Michelle Yakubek of Bedford goes on to the semifinals after correctly spelling nirvana and Olmec on Wednesday at the 2015 Scripps National Spelling Bee in Washington, D.C.
The student at Harmony Science Academy in Euless was calm after her name was called for the semifinals, perhaps a little nervous because she still had a written semifinals test ahead of her Wednesday evening.
To advance this far, she had to pass a written test Tuesday and spell correctly in both preliminary rounds Wednesday.
Michelle, who is sponsored by Texas Christian University and the Star-Telegram, said she studied three hours a day to prepare for the national competition.
“I take getting into the final to be a huge goal for me, and I’ll be ecstatic if I get that far. But first, getting to semifinals.” Yakubek had said after round two.
The eighth-grader spelled noblesse correctly in March to become the first girl to win the regional bee since 2009.
Yakubek prepared with help from her mother, Jing Yakubek of China, who didn’t want to take much credit. She just said it was her daughter’s effort that paid off.
The family arrived in Washington, D.C., on Saturday and visited the Smithsonian’s National Air and Space Museum.
“I love doing flight simulators, especially turning upside down. It’s wonderful.” Yakubek said. The 14-year-old also enjoys 3-D design, math and science competitions and archery.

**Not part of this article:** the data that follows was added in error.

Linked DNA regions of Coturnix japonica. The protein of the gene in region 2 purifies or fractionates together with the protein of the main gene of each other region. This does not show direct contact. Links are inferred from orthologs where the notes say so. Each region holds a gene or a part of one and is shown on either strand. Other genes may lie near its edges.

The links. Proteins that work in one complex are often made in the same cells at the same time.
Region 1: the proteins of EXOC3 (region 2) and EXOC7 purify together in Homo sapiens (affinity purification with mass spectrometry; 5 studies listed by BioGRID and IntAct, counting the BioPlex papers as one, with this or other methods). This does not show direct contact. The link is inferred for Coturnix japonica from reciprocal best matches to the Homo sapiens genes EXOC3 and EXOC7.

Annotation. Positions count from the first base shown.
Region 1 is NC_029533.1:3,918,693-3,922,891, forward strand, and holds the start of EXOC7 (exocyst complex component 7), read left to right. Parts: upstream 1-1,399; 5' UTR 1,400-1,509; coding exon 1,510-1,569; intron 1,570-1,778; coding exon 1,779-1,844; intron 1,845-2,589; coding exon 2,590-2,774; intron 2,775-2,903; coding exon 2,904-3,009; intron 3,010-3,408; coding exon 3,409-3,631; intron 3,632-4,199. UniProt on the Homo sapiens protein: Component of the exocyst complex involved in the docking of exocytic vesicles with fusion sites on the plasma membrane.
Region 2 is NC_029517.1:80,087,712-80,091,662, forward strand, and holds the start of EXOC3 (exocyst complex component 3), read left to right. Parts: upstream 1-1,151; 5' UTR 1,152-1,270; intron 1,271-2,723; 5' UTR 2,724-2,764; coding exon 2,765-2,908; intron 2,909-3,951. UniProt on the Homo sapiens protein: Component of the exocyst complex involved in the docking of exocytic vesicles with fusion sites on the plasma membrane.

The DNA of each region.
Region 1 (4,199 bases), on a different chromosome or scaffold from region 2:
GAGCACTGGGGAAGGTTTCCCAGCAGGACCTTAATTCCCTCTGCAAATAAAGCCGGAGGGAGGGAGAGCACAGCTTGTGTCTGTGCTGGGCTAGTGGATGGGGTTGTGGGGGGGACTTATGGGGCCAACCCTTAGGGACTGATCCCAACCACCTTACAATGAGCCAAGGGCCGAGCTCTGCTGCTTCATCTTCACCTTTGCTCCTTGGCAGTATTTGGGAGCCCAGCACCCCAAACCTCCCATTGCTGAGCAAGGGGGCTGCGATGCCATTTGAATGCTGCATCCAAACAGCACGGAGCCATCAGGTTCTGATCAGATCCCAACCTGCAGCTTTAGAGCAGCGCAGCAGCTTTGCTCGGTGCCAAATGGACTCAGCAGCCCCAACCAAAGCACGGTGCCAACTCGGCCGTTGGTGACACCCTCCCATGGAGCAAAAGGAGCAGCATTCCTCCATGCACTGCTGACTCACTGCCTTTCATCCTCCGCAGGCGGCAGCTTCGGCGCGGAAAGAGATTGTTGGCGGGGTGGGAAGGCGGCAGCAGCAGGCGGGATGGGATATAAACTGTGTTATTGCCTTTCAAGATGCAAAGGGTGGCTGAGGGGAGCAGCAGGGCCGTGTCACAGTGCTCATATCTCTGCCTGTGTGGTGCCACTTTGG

But spelling and reading are also among her favorites. When she spelled tryptophan correctly on an elementary school spelling test, Yakubek realized that she might be good at spelling. She loves it.
Two hundred and eighty five students from across the country competed in Wednesday’s preliminaries. Competitors can ask for the language origin, definition, alternate pronunciations, repetition and usage of a word. Spellers are immediately out once they spell a word incorrectly.
“The competition really helps in dealing with stress and hard questions,” said Yakubek.
Last year, Ansun Sujoe of Fort Worth was co-champion of the national bee, the highest place a Fort Worth-area competitor had taken in more than 40 years.